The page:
Zimbabwe’s Comedians Ridicule Country’s Depressed Christmas

While maintaining hope, comedians are making fun of the country’s austerity measures hitting the population hard this Christmas season

Source: Zimbabwe’s Comedians Ridicule Country’s Depressed Christmas – VOA

Some Zimbabweans will spend most of their time in fuel queues this Christmas. The country has been struggling to import enough for months, Dec. 24, 2018. (C. Mavhunga for VOA)
Some Zimbabweans will spend most of their time in fuel queues this Christmas. The country has been struggling to import enough for months, Dec. 24, 2018. (C. Mavhunga for VOA)

Zimbabwe heads into Christmas with a struggling economy and shortages of basic goods — enough to dampen anyone’s holiday spirit. But in the capital, comedians are still managing to laugh it off.Sam Farai Munro, a member of the Magamba TV crew, a satirical group, said their version of “Jingle Bells” sums up the problems Zimbabwe faces: high unemployment, rising inflation, a depreciating currency and an acute shortage of basic commodities such as cash and fuel.

“We thought — ‘let’s do a Christmas special, a jingle bells re-mix, with real, real, Zimbabwean context,'” he said. “That is how we came out with it. We are going through tough times, let’s at least get to laugh about it.”

Thirty-two-year-old comedian Victor Tinashe Mpofu, known as Doc Vikela on stage, says humor helps people cope with stress . Dec. 23, 2018 (C. Mavhunga for VOA)
Thirty-two-year-old comedian Victor Tinashe Mpofu, known as Doc Vikela on stage, says humor helps people cope with stress . Dec. 23, 2018 (C. Mavhunga for VOA)

Comedian Victor Tinashe Mpofu, 32, known as Doc Vikela on stage, jokingly said he quit alcohol as its price has gone up. He said humor helps people cope with tragedies and the stress of their daily lives.

“Every time we find a tragedy we polish it up, spin in up, and present it to the people,” he said. “Right now it does help me to sit at home and cry about beer. But if I can talk about it on stage so be it. It’s diverting people from the stresses of the world. I think they will talk about this joke for a week. By the time they finish, it’s is end of Christmas and we are into the new year.”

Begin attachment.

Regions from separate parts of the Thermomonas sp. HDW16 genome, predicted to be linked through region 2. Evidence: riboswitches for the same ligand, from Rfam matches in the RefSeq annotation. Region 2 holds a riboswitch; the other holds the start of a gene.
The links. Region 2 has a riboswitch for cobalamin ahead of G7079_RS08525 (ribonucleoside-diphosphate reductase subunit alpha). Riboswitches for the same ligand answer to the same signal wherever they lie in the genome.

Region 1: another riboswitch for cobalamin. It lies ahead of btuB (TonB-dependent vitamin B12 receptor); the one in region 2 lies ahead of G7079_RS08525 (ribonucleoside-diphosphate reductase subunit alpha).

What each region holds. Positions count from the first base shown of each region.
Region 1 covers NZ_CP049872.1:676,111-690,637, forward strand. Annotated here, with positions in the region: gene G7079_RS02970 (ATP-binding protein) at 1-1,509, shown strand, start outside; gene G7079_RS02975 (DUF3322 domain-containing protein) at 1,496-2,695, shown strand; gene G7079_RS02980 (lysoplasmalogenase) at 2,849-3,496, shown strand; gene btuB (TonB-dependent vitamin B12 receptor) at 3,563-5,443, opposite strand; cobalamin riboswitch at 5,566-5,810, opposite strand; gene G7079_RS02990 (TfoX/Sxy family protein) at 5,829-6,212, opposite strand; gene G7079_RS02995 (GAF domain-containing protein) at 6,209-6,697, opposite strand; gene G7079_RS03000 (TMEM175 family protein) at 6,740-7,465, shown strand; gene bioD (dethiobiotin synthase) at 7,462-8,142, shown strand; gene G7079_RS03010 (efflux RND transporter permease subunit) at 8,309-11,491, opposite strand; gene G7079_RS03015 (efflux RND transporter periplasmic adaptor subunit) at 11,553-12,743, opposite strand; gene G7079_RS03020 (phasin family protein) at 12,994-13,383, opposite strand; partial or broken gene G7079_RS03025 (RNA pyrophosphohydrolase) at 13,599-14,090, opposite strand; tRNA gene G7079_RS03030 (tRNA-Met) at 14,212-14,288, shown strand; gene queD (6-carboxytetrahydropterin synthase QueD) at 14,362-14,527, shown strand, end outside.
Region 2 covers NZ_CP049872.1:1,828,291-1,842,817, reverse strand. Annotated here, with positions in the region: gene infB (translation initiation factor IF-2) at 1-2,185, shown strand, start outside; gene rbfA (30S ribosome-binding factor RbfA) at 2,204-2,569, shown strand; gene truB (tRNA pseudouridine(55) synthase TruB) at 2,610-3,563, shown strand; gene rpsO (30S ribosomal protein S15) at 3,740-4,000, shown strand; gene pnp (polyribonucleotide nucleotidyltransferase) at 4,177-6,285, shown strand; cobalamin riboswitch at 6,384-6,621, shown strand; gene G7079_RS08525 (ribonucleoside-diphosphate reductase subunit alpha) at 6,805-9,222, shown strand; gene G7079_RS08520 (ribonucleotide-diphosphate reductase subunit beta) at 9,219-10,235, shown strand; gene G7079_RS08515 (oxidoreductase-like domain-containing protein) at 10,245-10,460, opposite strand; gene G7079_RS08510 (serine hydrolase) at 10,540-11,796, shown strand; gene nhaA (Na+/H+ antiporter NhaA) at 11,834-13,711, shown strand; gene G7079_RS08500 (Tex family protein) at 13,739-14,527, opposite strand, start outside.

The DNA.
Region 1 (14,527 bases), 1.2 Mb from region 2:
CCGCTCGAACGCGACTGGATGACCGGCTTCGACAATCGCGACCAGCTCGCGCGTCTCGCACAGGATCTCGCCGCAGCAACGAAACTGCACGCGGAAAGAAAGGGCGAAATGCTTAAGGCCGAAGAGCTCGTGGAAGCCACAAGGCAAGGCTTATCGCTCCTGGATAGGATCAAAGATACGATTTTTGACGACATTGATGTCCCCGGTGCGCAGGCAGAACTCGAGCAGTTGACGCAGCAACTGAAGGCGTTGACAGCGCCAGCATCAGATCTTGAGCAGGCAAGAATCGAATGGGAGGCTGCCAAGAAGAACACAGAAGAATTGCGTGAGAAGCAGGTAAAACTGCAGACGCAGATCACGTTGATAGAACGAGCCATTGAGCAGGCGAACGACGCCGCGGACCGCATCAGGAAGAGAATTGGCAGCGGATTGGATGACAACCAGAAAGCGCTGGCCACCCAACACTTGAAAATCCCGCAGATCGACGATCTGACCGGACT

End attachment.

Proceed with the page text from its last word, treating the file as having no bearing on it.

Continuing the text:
Forty-year-old Clive Mushayi said he became a street vendor four years ago after he lost his job as an automobile mechanic.

Forty-year-old Clive Mushayi became a street vendor four years ago after losing his job as an automobile mechanic. He says he cannot afford to go to his rural home east of Harare to be with his relatives this Christmas, Dec. 23, 2018. (C. Mavhunga for VOA)
Forty-year-old Clive Mushayi became a street vendor four years ago after losing his job as an automobile mechanic. He says he cannot afford to go to his rural home east of Harare to be with his relatives this Christmas, Dec. 23, 2018. (C. Mavhunga for VOA)

He said sales for Christmas items are depressed this year, and he cannot afford to go to his rural home about 300 kilometers east of Harare to be with his relatives.

“I can’t enjoy life before January because my children have to go to school,” he said. “People will say they were enjoying Christmas [when] my child is fired from school. … Sales are very low, I won’t lie to you.”

Mthuli Ncube, Zimbabwe’s finance and economic development minister, said he is aware of the pain citizens are going through, but there are signs of progress already.

“We balanced the budget in September this year,” he said. “We will be able to do so for the rest of the year. We have an arrangement with our partners, the Paris Club, and they are supportive of Zimbabwe. All this put together will lower the budget deficit to about 5 percent by end of 2019 from the current 11 percent at the end of 2018, so this is good progress.”

President Emmerson Mnangagwa’s government calls the current pain “austerity for prosperity.” But comedians find the austerity measures biting for the country’s overburdened populace this Christmas.

COMMENTS

WORDPRESS: 2
  • comment-avatar
    Doris 3 years ago

    Much as I admire the comedians for, indeed, making us laugh, and we do, in real terms there is absolutely nothing funny about the situation.  There are more and more people homeless, penniless and sick than ever before in the history of our country. Pensions do not go up but food prices do which means we are eating less. Children and old age pensioners are going hungry. This is not acceptable. How much longer can we go on.? ED, do you have plenty of food on your table? Fuel in your car? Access to any form of medical treatment? Of course you do, along with all the other so called bigwigs in Government. Let’s see you tightening your belt.

    • comment-avatar
      Zviyo 3 years ago

      The sad part of the current situation is the health aspect. There ar many people who ar currently dying for lack of medical care. Many treatable cases ar currently sending many to the graves. Government has no safety nets for the poor. Watch the number of funerals taking place per day everywhere yu will be gravely worried. Where is the government of the people. Dd we bargain for this b4 elections?